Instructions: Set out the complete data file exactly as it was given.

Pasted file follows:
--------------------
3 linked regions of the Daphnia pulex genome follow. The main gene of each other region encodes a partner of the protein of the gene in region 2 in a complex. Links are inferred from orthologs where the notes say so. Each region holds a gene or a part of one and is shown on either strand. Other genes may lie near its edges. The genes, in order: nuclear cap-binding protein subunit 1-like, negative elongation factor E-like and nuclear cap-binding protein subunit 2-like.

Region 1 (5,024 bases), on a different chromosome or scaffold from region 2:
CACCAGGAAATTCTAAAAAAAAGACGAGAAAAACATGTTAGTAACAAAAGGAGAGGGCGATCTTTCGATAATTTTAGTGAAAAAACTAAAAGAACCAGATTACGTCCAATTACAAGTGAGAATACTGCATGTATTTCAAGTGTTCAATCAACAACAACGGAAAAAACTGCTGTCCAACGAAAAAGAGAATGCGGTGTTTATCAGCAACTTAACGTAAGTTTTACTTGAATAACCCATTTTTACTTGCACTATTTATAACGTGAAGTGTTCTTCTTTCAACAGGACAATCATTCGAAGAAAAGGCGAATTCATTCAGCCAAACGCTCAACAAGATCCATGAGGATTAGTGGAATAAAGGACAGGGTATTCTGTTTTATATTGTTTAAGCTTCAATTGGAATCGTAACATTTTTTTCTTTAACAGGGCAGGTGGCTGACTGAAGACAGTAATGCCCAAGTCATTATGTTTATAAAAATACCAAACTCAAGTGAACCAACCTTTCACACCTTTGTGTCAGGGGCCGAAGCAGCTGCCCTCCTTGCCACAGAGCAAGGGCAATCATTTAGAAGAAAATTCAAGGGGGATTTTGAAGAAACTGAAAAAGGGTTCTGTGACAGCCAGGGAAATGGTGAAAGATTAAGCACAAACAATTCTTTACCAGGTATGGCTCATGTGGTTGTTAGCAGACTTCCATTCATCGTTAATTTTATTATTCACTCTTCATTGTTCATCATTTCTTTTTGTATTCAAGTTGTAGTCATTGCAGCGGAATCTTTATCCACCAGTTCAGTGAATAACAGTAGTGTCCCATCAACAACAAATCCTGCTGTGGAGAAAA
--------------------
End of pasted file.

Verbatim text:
3 linked regions of the Daphnia pulex genome follow. The main gene of each other region encodes a partner of the protein of the gene in region 2 in a complex. Links are inferred from orthologs where the notes say so. Each region holds a gene or a part of one and is shown on either strand. Other genes may lie near its edges. The genes, in order: nuclear cap-binding protein subunit 1-like, negative elongation factor E-like and nuclear cap-binding protein subunit 2-like.

Region 1 (5,024 bases), on a different chromosome or scaffold from region 2:
CACCAGGAAATTCTAAAAAAAAGACGAGAAAAACATGTTAGTAACAAAAGGAGAGGGCGATCTTTCGATAATTTTAGTGAAAAAACTAAAAGAACCAGATTACGTCCAATTACAAGTGAGAATACTGCATGTATTTCAAGTGTTCAATCAACAACAACGGAAAAAACTGCTGTCCAACGAAAAAGAGAATGCGGTGTTTATCAGCAACTTAACGTAAGTTTTACTTGAATAACCCATTTTTACTTGCACTATTTATAACGTGAAGTGTTCTTCTTTCAACAGGACAATCATTCGAAGAAAAGGCGAATTCATTCAGCCAAACGCTCAACAAGATCCATGAGGATTAGTGGAATAAAGGACAGGGTATTCTGTTTTATATTGTTTAAGCTTCAATTGGAATCGTAACATTTTTTTCTTTAACAGGGCAGGTGGCTGACTGAAGACAGTAATGCCCAAGTCATTATGTTTATAAAAATACCAAACTCAAGTGAACCAACCTTTCACACCTTTGTGTCAGGGGCCGAAGCAGCTGCCCTCCTTGCCACAGAGCAAGGGCAATCATTTAGAAGAAAATTCAAGGGGGATTTTGAAGAAACTGAAAAAGGGTTCTGTGACAGCCAGGGAAATGGTGAAAGATTAAGCACAAACAATTCTTTACCAGGTATGGCTCATGTGGTTGTTAGCAGACTTCCATTCATCGTTAATTTTATTATTCACTCTTCATTGTTCATCATTTCTTTTTGTATTCAAGTTGTAGTCATTGCAGCGGAATCTTTATCCACCAGTTCAGTGAATAACAGTAGTGTCCCATCAACAACAAATCCTGCTGTGGAGAAAA